Views of Disease Stir Controversy
By KIM ARCHER
State accused of not reporting Lyme disease cases.
Lyme disease is caught up in a swirl of confusion and controversy across the nation, and Oklahoma is no exception.
The controversy has arisen over disagreement about diagnosis, testing, treatment and prevalence of this complex disease.
Janet Segraves, facilitator for the Lyme Disease Support Group of Oklahoma, said the Oklahoma State Department of Health refuses to report hundreds of Oklahomans with Lyme disease to the U.S. Centers for Disease Control and Prevention.
“It has not always been this way in Oklahoma. Prior to 1999, the Department of Health reported to the CDC up to 110 cases of Lyme a year,” she said.
Oklahoma health officials insist Lyme disease is uncommon in the state, and that many people who think they have Lyme actually have a similar, but less severe disease, called Southern Tick-Associated Rash Illness (STARI).
A patient’s thoughts
Stacey Arnold of Oklahoma City, who was recently diagnosed with Lyme disease:
“I had no idea that a bacterial infectious disease could be considered controversial until I began discussing my test results with physicians. Apparently, some doctors are so adamant that Lyme disease doesn’t exist here, that no amount of evidence would convince them otherwise.
“Keep in mind that there is a form of Lyme disease in Europe, and scientists think that an infected tick was carried across the Atlantic Ocean on a migratory bird. It defies all logic to then refuse to accept the possibility that borrelia (the bacteria that causes Lyme infection) couldn’t find its way to Oklahoma.
“Our doctors are being told that there is no Lyme disease in Oklahoma, and in turn, they are telling their patients the same thing. Oklahoma has only three human cases reported since 2001, but somehow 533 reported cases in dogs. This just means that there are many more sick Oklahomans that are either misdiagnosed or undiagnosed.”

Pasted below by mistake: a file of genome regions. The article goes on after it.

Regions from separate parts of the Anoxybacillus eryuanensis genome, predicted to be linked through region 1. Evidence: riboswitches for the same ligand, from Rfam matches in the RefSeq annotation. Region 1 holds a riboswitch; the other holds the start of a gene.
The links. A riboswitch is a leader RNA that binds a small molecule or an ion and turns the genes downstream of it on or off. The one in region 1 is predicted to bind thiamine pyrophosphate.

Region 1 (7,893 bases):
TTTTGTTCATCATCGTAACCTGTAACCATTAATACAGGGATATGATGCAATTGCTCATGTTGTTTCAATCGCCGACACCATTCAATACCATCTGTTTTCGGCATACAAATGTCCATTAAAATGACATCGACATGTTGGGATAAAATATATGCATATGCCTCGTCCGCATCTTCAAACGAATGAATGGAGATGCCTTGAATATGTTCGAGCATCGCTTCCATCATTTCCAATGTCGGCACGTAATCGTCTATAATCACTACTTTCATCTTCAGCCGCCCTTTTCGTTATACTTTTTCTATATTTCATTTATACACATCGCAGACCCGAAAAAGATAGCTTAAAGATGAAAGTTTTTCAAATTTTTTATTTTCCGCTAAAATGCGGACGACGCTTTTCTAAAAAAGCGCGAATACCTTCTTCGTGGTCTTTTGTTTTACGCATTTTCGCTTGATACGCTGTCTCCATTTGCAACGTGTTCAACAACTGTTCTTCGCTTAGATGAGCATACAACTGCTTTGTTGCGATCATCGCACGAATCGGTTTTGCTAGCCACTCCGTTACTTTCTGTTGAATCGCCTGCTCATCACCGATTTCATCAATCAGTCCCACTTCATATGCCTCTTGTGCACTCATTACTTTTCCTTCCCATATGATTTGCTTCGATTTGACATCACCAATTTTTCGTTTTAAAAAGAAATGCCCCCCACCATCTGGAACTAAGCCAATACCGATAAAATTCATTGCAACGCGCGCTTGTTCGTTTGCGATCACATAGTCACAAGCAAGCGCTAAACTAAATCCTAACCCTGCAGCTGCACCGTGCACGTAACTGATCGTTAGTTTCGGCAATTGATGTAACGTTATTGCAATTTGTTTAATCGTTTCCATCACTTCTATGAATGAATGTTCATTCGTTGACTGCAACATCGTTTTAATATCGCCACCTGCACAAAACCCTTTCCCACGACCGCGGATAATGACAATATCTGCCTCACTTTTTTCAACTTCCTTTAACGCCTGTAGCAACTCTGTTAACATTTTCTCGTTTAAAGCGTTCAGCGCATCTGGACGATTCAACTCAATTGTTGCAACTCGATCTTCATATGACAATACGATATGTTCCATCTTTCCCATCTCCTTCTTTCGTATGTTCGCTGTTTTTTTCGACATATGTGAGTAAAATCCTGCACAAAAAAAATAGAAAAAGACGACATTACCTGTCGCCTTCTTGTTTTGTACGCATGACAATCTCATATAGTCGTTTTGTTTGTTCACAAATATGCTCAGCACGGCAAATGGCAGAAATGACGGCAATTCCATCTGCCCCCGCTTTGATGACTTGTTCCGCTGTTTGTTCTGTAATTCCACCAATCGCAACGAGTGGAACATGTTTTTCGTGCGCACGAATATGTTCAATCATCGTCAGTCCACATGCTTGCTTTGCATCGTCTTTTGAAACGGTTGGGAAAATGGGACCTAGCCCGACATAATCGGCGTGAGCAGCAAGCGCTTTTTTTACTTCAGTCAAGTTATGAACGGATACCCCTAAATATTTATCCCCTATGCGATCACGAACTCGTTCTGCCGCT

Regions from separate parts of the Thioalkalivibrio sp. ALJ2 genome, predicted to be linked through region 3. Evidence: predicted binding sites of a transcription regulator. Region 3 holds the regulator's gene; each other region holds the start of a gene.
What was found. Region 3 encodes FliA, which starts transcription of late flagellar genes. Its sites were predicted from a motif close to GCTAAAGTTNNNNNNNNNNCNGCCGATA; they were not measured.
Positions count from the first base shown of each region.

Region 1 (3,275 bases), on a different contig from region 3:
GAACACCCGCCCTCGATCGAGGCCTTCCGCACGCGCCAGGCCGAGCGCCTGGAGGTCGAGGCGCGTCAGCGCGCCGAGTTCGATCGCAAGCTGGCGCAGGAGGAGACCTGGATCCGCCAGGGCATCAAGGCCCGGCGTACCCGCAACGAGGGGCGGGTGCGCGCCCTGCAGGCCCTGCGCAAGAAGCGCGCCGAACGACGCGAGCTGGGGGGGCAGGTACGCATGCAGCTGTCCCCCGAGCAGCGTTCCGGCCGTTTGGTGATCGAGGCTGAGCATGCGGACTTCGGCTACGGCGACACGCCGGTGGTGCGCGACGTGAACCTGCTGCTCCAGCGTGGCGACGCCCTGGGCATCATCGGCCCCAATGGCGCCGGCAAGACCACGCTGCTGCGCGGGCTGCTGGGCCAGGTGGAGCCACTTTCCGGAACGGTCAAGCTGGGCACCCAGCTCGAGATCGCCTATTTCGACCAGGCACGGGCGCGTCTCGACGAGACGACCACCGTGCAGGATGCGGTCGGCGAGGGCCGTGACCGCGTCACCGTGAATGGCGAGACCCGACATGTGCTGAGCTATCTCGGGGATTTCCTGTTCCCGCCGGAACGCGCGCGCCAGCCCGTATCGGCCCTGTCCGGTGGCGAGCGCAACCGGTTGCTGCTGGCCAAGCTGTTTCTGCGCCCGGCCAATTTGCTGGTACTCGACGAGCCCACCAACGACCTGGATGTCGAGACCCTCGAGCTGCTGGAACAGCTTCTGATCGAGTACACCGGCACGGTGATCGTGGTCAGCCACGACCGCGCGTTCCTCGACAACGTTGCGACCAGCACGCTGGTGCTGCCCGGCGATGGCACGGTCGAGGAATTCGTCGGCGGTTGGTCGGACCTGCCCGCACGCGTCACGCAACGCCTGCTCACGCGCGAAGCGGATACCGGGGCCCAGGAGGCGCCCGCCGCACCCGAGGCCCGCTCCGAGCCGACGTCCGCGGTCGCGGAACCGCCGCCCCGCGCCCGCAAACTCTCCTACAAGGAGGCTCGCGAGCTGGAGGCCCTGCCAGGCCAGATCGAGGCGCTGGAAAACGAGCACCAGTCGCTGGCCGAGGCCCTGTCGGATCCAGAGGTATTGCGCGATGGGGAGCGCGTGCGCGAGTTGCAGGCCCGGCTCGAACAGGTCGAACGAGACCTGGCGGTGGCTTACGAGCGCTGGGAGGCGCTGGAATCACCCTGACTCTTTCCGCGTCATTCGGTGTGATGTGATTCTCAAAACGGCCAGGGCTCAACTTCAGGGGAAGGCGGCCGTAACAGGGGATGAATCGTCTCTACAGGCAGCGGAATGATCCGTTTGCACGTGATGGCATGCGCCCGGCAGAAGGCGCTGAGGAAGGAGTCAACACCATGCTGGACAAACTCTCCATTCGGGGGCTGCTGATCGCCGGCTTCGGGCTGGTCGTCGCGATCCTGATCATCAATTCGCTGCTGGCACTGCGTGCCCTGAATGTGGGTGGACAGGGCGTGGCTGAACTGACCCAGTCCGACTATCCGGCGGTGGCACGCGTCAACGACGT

(See http://dogsandticks.com/US-map-lyme-disease-dogs/ index.html)
The state’s position
Dr. Kristy Bradley, state epidemiologist with the Oklahoma State Department of Health:
“Lyme disease is currently the most commonly reported tick-borne disease in the U.S., with more than 90 percent of cases reported from states in the Northeast, Upper Midwest and Pacific Coast regions of the country.
“In Oklahoma and other southern states where the incidence appears to be very low, some confusion and debate exists over the risk of acquiring Lyme disease in our geographical region.
“The Oklahoma State Department of Health investigates all reports from physicians and laboratories of patients who are found to have a positive screening test for Lyme disease. Our investigations have identified only three Western immunoblot confirmed cases of Lyme disease in Oklahoma since 2001. This suggests that the risk of true Lyme disease in Oklahoma is extremely low.
“The Oklahoma Animal Disease Diagnostic Laboratory identifies very few positive B. burgdorferi tests in dogs in comparison to ehrlichiosis and Rocky Mountain spotted fever. In my research of canine infections, I have found that their proportion of tick-borne illness diagnoses is consistent with the relatively low incidence of human Lyme disease in Oklahoma.”
Kim Archer 581-8315
Originally published by KIM ARCHER World Staff Writer.
(c) 2008 Tulsa World. Provided by ProQuest LLC. All rights Reserved.